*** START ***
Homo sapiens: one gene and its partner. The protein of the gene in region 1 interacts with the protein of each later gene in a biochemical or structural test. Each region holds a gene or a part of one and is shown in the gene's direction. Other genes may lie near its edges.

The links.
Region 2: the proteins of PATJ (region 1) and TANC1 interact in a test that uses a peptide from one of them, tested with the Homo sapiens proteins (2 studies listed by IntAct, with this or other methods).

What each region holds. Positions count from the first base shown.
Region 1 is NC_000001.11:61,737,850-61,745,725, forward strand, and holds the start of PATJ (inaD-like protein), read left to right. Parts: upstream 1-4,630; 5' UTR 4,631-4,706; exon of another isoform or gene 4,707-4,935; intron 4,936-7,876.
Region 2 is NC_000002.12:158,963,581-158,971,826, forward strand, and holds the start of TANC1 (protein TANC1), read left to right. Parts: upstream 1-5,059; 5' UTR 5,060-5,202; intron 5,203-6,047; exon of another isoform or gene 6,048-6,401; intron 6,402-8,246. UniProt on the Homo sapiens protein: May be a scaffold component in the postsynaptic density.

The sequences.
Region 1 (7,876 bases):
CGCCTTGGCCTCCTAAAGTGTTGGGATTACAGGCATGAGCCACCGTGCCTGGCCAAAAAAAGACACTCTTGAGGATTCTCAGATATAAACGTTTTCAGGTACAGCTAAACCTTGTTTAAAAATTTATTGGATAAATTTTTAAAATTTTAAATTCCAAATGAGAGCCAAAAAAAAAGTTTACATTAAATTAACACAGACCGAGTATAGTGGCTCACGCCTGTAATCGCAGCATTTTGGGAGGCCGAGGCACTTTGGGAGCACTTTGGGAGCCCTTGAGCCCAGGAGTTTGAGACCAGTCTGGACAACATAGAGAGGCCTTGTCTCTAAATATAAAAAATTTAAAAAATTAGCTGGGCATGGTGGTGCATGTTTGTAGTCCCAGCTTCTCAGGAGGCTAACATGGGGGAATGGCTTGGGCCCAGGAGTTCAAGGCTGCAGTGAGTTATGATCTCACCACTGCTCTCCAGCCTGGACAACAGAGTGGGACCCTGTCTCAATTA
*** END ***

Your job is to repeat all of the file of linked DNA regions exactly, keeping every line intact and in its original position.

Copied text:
Homo sapiens: one gene and its partner. The protein of the gene in region 1 interacts with the protein of each later gene in a biochemical or structural test. Each region holds a gene or a part of one and is shown in the gene's direction. Other genes may lie near its edges.

The links.
Region 2: the proteins of PATJ (region 1) and TANC1 interact in a test that uses a peptide from one of them, tested with the Homo sapiens proteins (2 studies listed by IntAct, with this or other methods).

What each region holds. Positions count from the first base shown.
Region 1 is NC_000001.11:61,737,850-61,745,725, forward strand, and holds the start of PATJ (inaD-like protein), read left to right. Parts: upstream 1-4,630; 5' UTR 4,631-4,706; exon of another isoform or gene 4,707-4,935; intron 4,936-7,876.
Region 2 is NC_000002.12:158,963,581-158,971,826, forward strand, and holds the start of TANC1 (protein TANC1), read left to right. Parts: upstream 1-5,059; 5' UTR 5,060-5,202; intron 5,203-6,047; exon of another isoform or gene 6,048-6,401; intron 6,402-8,246. UniProt on the Homo sapiens protein: May be a scaffold component in the postsynaptic density.

The sequences.
Region 1 (7,876 bases):
CGCCTTGGCCTCCTAAAGTGTTGGGATTACAGGCATGAGCCACCGTGCCTGGCCAAAAAAAGACACTCTTGAGGATTCTCAGATATAAACGTTTTCAGGTACAGCTAAACCTTGTTTAAAAATTTATTGGATAAATTTTTAAAATTTTAAATTCCAAATGAGAGCCAAAAAAAAAGTTTACATTAAATTAACACAGACCGAGTATAGTGGCTCACGCCTGTAATCGCAGCATTTTGGGAGGCCGAGGCACTTTGGGAGCACTTTGGGAGCCCTTGAGCCCAGGAGTTTGAGACCAGTCTGGACAACATAGAGAGGCCTTGTCTCTAAATATAAAAAATTTAAAAAATTAGCTGGGCATGGTGGTGCATGTTTGTAGTCCCAGCTTCTCAGGAGGCTAACATGGGGGAATGGCTTGGGCCCAGGAGTTCAAGGCTGCAGTGAGTTATGATCTCACCACTGCTCTCCAGCCTGGACAACAGAGTGGGACCCTGTCTCAATTA